I am getting ready to plant our 2nd ever vegetable garden and so was looking for some good articles to help me out on the topic. Last year was my first year doing one and let's just say I bit off more than I could chew. I didn't know much about soil and didn't think much about fertilizing it to get the best results. And we don't even have an outside hydrant so I had to hand-carry one water can at a time out to the garden and water as much as I had time for, which usually ended up just being my tomato and pepper plants and that was it! I just figured mother nature would do the rest. Needless to say, our garden was not as productive as I had anticipated. So I thought I'd do some research first and share it with you all! Happy Vegetable Gardening...
Sun and Soil
Good vegetable garden planning requires that you meet two special requirements: sun and soil. Vegetables can be fussy and they are very specific about their sun and soil needs.
You must have a garden bed that receives a minimum of six hours of full sun each day. The more sun, the better your garden will be. Your harvest will be bigger and your vegetables will taste better. A garden that faces south and has good space between the rows (six inches or so) will generally produce a better crop.
The other unbending requirement is good soil. You must have proper soil, but what is that? How do you know if your soil is good for a vegetable garden?
Fertile soil for the vegetable garden should be loose, brown dirt. It should shake easily through your fingers. It has to be rich in nutrients and organic matter. You may use commercial fertilizers or manure to enrich the soil. If you have a friend with a horse of two, offer to clean his stable. Horse manure is great fertilizer.
The soil should also be just a bit acidic. The pH should be about 6.5. A pH reading of seven means your soil is neutral. Any reading above seven means that it is alkaline and a lower number means acidic. You can pick up a cheap testing kit at your local nursery or home care store. If the soil is too alkaline, just add a little peat moss and work it into the soil. If it is too acidic, add lime.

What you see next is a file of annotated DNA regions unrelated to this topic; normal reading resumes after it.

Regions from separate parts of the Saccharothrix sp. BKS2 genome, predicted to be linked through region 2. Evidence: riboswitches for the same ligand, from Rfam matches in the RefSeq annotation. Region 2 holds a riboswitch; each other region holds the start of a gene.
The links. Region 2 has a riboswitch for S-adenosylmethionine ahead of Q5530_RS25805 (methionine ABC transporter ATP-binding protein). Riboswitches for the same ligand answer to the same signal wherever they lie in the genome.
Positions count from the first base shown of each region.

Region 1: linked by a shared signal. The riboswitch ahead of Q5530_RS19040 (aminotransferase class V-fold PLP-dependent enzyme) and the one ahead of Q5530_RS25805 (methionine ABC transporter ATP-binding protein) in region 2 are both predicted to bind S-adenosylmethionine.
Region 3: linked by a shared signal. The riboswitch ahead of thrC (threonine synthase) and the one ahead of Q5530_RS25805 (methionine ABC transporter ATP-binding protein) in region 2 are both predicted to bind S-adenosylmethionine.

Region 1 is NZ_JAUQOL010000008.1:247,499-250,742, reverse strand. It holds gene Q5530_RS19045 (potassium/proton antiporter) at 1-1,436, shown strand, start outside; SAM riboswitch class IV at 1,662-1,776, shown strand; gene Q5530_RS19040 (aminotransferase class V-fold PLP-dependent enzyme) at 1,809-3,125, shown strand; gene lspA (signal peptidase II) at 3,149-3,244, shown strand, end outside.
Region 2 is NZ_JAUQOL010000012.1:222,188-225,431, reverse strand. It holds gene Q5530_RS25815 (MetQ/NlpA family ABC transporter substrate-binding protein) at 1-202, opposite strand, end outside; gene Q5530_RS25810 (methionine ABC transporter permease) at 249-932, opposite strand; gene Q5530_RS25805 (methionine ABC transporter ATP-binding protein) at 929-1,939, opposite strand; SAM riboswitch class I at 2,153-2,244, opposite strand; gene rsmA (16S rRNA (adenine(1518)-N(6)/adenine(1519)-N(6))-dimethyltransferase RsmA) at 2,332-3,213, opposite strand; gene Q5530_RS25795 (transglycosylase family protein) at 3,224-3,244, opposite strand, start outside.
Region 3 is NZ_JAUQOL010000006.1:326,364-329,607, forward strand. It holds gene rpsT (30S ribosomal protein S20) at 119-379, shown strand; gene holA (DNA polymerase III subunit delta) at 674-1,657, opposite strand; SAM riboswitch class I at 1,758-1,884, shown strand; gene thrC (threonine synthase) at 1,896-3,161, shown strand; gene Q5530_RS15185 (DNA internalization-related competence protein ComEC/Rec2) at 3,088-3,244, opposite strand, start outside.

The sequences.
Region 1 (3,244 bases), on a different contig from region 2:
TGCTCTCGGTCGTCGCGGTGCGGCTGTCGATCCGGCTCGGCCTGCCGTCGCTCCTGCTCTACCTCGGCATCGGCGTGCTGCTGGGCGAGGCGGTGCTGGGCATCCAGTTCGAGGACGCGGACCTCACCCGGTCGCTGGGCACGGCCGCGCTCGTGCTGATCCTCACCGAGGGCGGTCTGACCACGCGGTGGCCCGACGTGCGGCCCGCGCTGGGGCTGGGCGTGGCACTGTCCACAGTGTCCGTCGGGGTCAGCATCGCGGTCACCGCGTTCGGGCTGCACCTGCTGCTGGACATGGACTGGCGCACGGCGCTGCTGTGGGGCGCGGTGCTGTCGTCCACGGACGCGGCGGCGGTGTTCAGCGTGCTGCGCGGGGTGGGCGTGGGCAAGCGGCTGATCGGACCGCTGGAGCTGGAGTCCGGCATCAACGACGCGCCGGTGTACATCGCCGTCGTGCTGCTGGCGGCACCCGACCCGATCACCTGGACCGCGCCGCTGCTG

Just a side note: flowers and flowering bushes require more alkaline soil than vegetables. While your flowers may bloom when planted against your vegetable garden, they will generally produce bigger flowers and more of them if the soil in which they are planted has a pH a little above 7. Having said that, there are certain flowers (marigolds, etc.) that you may want to put in among your vegetables to help ward off pests.
When in doubt, don't hesitate to call your county agent or the manager at your local nursery. These folks have probably been active gardeners for a while and they can provide you with information specific to your area. What's more, they will be delighted to help. Vegetable gardeners love to talk shop!
Good sun and soil can make all the difference in the success of your garden. Begin at the beginning with great vegetable garden planning and reap the rewards of your labor all summer long.
A guy has celery sticking out of one ear, lettuce out of the other, and a zucchini up his nose. He goes to the doctor and asks him what's wrong. The doctor tells him, "Well, for one thing, you're not eating right." I love that joke! If you like it too, you'll love the information we have at Vegetable Garden Planning. If you like great bargains, check out Blue Topaz Gemstone. See you there!
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